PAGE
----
The Supreme Court recently directed the Calcutta High Court to hear on priority an appeal by a 75-year-old lawyer convicted in a case of rape and murder which happened in 1983 [Banamali Choudhury vs State of West Bengal].
In an order passed on September 25, a bench of Justices Abhay S Oka and Pankaj Mithal acknowledged that the apex court should not normally set a specific time schedule for the High Court to decide a case.
However, considering that the trial took forty years to conclude, the top court requested the High Court to prioritize the appeal out of turn.
"Normally, this Court should not issue a direction to a Constitutional Court and for that matter to any court, to fix a time schedule to decide any case. However, this case has a peculiar feature that the trial has taken forty years to conclude. We, therefore, request the High Court to give out of turn priority to the disposal of the appeal in accordance with law," the Court said.
On April 21, 2023, a trial court convicted the appellant for raping and killing his niece in 1983. The trial court drew an adverse inference against him when he refused to provide his semen upon the request of the investigating agency.
The appellant's appeal against this order in the Calcutta High Court was admitted.
Subsequently, he moved an application under section 389(1) of the Code of Criminal Procedure (CrPC) for the suspension of his sentence and bail while his appeal was pending.
He contended that the evidence on record was insufficient to establish incriminating circumstances relied upon by the prosecution and claimed that the trial court relied on statements of hostile witnesses before the Magistrate to arrive at a finding of guilt.
The High Court dismissed the plea on the ground that the appellant's conduct in refusing to provide semen when requested by the investigating agency warranted an adverse inference.
The right against self-incrimination does not extend to refusal of bodily fluids, the High Court said while relying on State of Bombay Vs. Kathi Kalu Oghad.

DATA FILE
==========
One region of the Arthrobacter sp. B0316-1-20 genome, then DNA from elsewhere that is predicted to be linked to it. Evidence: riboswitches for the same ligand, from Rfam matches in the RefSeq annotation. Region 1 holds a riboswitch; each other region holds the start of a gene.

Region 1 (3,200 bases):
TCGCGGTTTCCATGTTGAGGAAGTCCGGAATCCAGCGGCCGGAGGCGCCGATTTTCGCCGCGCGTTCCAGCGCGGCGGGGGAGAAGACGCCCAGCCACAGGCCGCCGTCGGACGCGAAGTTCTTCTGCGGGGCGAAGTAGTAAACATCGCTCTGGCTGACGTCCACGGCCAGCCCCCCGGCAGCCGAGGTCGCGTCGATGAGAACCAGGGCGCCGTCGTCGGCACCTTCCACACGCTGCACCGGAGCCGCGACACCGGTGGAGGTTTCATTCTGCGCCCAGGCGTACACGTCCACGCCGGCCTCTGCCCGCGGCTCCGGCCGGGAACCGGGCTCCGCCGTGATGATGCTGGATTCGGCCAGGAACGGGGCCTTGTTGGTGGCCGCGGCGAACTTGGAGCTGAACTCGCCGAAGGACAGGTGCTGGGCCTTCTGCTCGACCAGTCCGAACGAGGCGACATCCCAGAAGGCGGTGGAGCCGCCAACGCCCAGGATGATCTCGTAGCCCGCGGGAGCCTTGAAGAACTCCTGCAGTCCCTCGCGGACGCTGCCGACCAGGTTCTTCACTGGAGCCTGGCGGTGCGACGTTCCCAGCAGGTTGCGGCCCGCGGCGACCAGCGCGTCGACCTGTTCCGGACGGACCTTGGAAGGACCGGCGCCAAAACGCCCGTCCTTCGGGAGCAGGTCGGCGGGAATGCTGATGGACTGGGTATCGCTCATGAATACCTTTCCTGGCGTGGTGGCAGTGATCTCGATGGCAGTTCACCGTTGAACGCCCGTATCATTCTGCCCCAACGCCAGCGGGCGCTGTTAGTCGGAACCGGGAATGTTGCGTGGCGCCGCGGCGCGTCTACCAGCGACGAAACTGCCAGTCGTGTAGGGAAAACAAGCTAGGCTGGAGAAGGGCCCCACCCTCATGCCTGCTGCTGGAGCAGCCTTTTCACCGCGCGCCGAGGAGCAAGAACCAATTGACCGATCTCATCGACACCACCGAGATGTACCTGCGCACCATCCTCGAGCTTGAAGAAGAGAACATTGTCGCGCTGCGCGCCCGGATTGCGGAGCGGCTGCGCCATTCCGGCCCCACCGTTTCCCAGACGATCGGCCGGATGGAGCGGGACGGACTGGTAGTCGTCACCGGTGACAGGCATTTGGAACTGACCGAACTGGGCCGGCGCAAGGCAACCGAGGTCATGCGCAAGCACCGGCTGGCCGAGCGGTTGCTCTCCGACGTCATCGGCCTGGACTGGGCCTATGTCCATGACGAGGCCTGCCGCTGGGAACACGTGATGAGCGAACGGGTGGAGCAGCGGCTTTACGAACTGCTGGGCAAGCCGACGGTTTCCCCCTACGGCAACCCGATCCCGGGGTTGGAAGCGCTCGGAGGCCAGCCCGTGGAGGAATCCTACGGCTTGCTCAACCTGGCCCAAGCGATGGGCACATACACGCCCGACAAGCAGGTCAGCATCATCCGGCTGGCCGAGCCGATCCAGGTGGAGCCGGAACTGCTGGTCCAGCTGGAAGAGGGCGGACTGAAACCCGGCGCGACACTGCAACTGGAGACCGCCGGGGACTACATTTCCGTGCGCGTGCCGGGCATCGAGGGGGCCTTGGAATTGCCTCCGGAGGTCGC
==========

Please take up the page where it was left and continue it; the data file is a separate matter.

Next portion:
The Supreme Court determined that due to the delay in the trial, the appellant's age, and the passage of time since the incident, he deserved to be granted bail pending the final disposal of his appeal before the High Court.
"Considering the delay in disposal of the trial, the fact that the occurrence is of the year 1983 and the present age of the appellant, he deserves to be enlarged on bail, pending the final disposal of the appeal before the High Court on appropriate stringent terms and conditions," the Court said.
Accordingly, the Court set aside the order of the High Court and requested it to fix appropriate and stringent terms and conditions on which the appellant would be granted bail while his appeal against his conviction was pending.
Further, the Court noted that the appellant was a lawyer and therefore, was expected to ensure that the Court's order is implemented and the appeal before the High Court is disposed of expeditiously.
Consequently, it directed him not to request adjournments on unreasonable grounds and to cooperate with the High Court for a prompt resolution. The Court also granted the State the liberty to move for cancellation of bail in case the appellant's default causes any delays in the appeal's disposal.
The appellant was represented by Senior Advocate Jayant Sud and advocates Sunil Kumar Sharma, Rana S Biswas, Dinabandhu Choudhary, Ardhendu Ghosh, Aarushi Singh, Shreyash Lalit, Kartik Jasra, Shivam Nagpal and Prannit Stefano.
The State of West Bengal was represented by advocates Sunil Fernandes, Astha Sharma Sanjeev Kaushik, Priyanshi Sharma and Diksha Daddu.